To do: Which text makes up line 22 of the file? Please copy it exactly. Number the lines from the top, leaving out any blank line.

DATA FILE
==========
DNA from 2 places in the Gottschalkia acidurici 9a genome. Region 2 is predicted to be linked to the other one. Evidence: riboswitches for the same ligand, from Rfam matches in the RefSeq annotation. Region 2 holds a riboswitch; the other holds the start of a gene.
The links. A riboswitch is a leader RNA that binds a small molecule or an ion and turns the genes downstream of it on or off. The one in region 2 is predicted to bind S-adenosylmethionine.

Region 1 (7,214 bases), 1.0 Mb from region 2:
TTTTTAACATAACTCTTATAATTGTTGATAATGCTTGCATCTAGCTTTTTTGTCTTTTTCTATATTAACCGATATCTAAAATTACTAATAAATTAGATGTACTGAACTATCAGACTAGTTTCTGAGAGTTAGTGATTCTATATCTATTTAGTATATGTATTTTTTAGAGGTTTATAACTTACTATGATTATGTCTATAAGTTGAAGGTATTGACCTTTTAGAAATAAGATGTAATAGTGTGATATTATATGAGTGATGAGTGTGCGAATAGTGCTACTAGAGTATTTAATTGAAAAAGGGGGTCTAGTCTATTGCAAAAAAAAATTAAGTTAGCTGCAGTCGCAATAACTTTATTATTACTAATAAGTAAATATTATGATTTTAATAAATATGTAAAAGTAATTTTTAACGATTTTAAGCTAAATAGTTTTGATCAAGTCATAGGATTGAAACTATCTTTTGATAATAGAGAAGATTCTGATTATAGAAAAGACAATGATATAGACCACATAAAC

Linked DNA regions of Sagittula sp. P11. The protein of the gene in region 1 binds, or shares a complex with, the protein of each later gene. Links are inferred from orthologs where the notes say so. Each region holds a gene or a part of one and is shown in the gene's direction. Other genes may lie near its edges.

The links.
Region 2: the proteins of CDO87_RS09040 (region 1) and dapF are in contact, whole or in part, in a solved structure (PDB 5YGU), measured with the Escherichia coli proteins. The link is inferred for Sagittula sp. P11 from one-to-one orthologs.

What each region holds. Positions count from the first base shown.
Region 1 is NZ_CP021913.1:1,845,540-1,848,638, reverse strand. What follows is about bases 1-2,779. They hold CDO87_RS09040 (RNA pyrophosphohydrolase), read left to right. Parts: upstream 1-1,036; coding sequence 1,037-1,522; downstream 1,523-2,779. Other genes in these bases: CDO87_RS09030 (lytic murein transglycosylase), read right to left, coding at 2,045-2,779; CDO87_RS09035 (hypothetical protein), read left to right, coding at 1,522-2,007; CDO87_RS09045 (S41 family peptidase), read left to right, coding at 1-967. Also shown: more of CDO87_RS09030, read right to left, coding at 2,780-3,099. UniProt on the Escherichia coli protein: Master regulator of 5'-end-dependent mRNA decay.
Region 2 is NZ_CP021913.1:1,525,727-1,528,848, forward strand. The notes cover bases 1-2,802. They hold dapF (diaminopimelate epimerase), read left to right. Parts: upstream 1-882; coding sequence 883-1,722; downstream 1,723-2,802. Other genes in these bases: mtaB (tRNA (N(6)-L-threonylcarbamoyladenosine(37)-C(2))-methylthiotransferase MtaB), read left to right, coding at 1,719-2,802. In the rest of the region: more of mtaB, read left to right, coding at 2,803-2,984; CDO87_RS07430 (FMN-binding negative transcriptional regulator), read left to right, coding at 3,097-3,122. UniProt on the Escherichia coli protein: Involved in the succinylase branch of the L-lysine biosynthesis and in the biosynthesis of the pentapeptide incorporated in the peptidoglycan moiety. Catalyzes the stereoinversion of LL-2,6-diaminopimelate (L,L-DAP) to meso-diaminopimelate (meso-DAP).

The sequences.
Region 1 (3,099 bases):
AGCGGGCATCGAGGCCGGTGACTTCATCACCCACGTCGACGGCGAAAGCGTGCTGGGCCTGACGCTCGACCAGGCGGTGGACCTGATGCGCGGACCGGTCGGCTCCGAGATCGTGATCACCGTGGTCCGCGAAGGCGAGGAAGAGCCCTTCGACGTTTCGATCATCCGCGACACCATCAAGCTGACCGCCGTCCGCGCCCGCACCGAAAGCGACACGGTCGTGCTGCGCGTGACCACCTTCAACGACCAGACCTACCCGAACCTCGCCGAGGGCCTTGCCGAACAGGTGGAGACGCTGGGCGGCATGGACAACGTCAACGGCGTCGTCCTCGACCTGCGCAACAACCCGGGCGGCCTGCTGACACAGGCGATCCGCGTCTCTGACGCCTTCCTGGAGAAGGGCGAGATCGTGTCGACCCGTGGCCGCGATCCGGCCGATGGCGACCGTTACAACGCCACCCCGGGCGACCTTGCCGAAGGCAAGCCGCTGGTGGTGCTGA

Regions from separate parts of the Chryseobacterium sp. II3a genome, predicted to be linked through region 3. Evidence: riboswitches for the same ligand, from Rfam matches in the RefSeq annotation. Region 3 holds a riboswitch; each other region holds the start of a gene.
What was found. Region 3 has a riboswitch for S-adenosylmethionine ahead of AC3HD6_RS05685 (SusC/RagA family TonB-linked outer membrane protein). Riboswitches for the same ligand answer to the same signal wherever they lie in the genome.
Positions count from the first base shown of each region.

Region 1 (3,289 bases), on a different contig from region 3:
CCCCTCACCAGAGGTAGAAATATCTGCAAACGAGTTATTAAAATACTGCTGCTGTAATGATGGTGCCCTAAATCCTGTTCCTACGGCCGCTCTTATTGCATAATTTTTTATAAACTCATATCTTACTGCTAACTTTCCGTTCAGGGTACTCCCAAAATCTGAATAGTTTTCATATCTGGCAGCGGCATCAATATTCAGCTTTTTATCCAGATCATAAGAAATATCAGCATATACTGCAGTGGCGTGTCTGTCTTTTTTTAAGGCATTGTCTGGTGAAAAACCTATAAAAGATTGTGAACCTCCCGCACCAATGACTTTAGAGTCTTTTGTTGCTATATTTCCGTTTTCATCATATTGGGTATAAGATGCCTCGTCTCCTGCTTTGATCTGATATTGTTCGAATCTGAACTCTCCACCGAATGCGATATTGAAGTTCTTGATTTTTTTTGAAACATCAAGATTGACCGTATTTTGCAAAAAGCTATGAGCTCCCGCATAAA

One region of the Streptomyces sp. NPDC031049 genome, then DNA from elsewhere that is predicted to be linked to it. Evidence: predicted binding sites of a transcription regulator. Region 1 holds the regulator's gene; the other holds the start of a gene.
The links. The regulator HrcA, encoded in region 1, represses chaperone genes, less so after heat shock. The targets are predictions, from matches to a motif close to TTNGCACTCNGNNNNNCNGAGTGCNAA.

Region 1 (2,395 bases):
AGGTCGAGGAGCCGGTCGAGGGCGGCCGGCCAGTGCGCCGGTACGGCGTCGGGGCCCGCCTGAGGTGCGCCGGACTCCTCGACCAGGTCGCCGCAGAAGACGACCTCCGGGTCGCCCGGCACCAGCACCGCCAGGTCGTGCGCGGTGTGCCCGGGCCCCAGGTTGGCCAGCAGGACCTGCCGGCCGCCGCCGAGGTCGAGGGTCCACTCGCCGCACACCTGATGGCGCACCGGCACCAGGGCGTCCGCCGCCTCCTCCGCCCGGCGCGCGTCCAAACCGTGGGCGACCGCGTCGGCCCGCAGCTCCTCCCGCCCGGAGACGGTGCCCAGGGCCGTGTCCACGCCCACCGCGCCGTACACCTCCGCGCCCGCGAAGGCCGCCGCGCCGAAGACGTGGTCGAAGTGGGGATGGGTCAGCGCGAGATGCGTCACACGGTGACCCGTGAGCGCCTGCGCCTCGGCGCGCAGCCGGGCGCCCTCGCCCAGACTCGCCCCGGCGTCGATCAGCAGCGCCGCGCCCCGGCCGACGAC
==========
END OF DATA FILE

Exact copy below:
AGGTCGAGGAGCCGGTCGAGGGCGGCCGGCCAGTGCGCCGGTACGGCGTCGGGGCCCGCCTGAGGTGCGCCGGACTCCTCGACCAGGTCGCCGCAGAAGACGACCTCCGGGTCGCCCGGCACCAGCACCGCCAGGTCGTGCGCGGTGTGCCCGGGCCCCAGGTTGGCCAGCAGGACCTGCCGGCCGCCGCCGAGGTCGAGGGTCCACTCGCCGCACACCTGATGGCGCACCGGCACCAGGGCGTCCGCCGCCTCCTCCGCCCGGCGCGCGTCCAAACCGTGGGCGACCGCGTCGGCCCGCAGCTCCTCCCGCCCGGAGACGGTGCCCAGGGCCGTGTCCACGCCCACCGCGCCGTACACCTCCGCGCCCGCGAAGGCCGCCGCGCCGAAGACGTGGTCGAAGTGGGGATGGGTCAGCGCGAGATGCGTCACACGGTGACCCGTGAGCGCCTGCGCCTCGGCGCGCAGCCGGGCGCCCTCGCCCAGACTCGCCCCGGCGTCGATCAGCAGCGCCGCGCCCCGGCCGACGAC